QUEBEC CITY, Quebec, May 26, 2011 (LifeSiteNews.com) – Christians must engage in politics, and even consider running for political office, to defend life, build the common good, and promote “the glory of God,” says a pro-life candidate from Canada’s recent federal election.
At the Campagne Quebec-Vie conference in Quebec City on May 15th, 27-year-old Drummondville native Anne-Marie Genest shared her experience of running as a candidate for the Christian Heritage Party (CHP) in the recent federal election. The CHP is Canada’s only pro-life and pro-family political party at the federal level.
Genest said she was approached after daily Mass about joining a meeting for the party. She agreed to check it out, and ended up being named secretary. She also realized that the meeting was called to recruit candidates, and that she was one of the organizer’s prime targets.
“Is he pulling my leg?” she says she thought. “I didn’t want to put my private life on a grandstand, nor be the prey of journalists. The old man in me spontaneously reacted with fear, by snapping back that I didn’t feel like having mustaches drawn on me, on the signs we would put up in town…”
But, despite having had no interest in politics, she said she “saw that it was God that was expecting me to do something for Him.”
“Finally a party which dares to assert itself and which has common sense,” she said of the CHP. “A party who dares to say God and the family are important, and that abortion is murder.”
“I … saw, through the possibility that was offered to me of participating in my country’s political life, a way of showing God my gratefulness,” she added.
Genest said she was motivated to work for the common good, which she believes will be achieved by promoting Christian values. “Christianity, with its Benedictine monasteries and its saints, has civilized European populations because of the refinement of the lifestyles that Christian doctrine generates,” she explained.
“Today, we no longer seek the Beautiful, the Good, the True; things for which man’s intelligence is made for. Outcome: our children are aborted, and all kinds of other immoralities are accepted. So, to make a long story short, working for the Common Good is being charitable to the population and seeking to re-civilize it.”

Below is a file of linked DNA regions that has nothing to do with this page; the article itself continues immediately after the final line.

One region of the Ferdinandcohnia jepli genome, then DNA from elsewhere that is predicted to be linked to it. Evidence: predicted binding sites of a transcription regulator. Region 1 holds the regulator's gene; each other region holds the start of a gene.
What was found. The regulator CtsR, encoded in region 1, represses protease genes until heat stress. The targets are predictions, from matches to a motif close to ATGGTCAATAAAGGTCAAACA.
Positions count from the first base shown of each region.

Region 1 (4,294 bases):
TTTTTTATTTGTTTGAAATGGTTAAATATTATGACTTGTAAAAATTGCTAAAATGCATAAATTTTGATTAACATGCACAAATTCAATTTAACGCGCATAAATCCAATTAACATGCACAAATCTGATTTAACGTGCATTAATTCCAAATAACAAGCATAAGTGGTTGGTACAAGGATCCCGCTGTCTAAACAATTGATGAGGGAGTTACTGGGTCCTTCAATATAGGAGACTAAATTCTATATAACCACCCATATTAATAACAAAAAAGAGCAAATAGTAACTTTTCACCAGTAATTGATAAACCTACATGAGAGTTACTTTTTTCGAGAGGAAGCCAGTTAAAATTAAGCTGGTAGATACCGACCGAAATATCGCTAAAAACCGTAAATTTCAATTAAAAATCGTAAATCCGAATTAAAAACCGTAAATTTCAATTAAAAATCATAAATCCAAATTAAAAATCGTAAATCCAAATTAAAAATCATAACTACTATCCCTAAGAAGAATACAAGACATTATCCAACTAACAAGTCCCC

Though she only won 0.4% of the vote in her riding, Genest contested claims that the party is wasting time because they have little chance of winning. “Even though it’s a logical objection, I remember a saying attributed to Saint Joan of Arc: ‘Man does battle, God gives the victory!’” she said. “Humanly, it’s true that a small party has little chances of winning. But what is ‘winning’? From a supernatural point of view, man does battle for God, and on His side, God grants the results He wants at the moment He wants.”
She also opposed suggestions that the party is wrong to bring its Christian faith into politics. “The party doesn’t ask the Church to control the country, since their kingdoms are of two different orders,” she said. “But Christianity must be intensely lived by all, and must enlighten the government of a country in any bill. A true law must lead us to virtue. It’s in that sense that law leads to God.”
Genest concluded her talk by ‘passing the torch’ because she’ll be entering the convent in the fall. She said that if the CHP is to be successful in electing a candidate, it will require the support of all Christians. “It can be by offering money for the party, by proposing one’s candidacy, but for everybody, by voting for this party of course.”
“The Good Lord needs everybody, whether educated and ingenious or not, to regain all His rightful places in our society,” she said. “Hurry to set yourselves to work for God’s reign by dedicating yourself in all spheres of society.”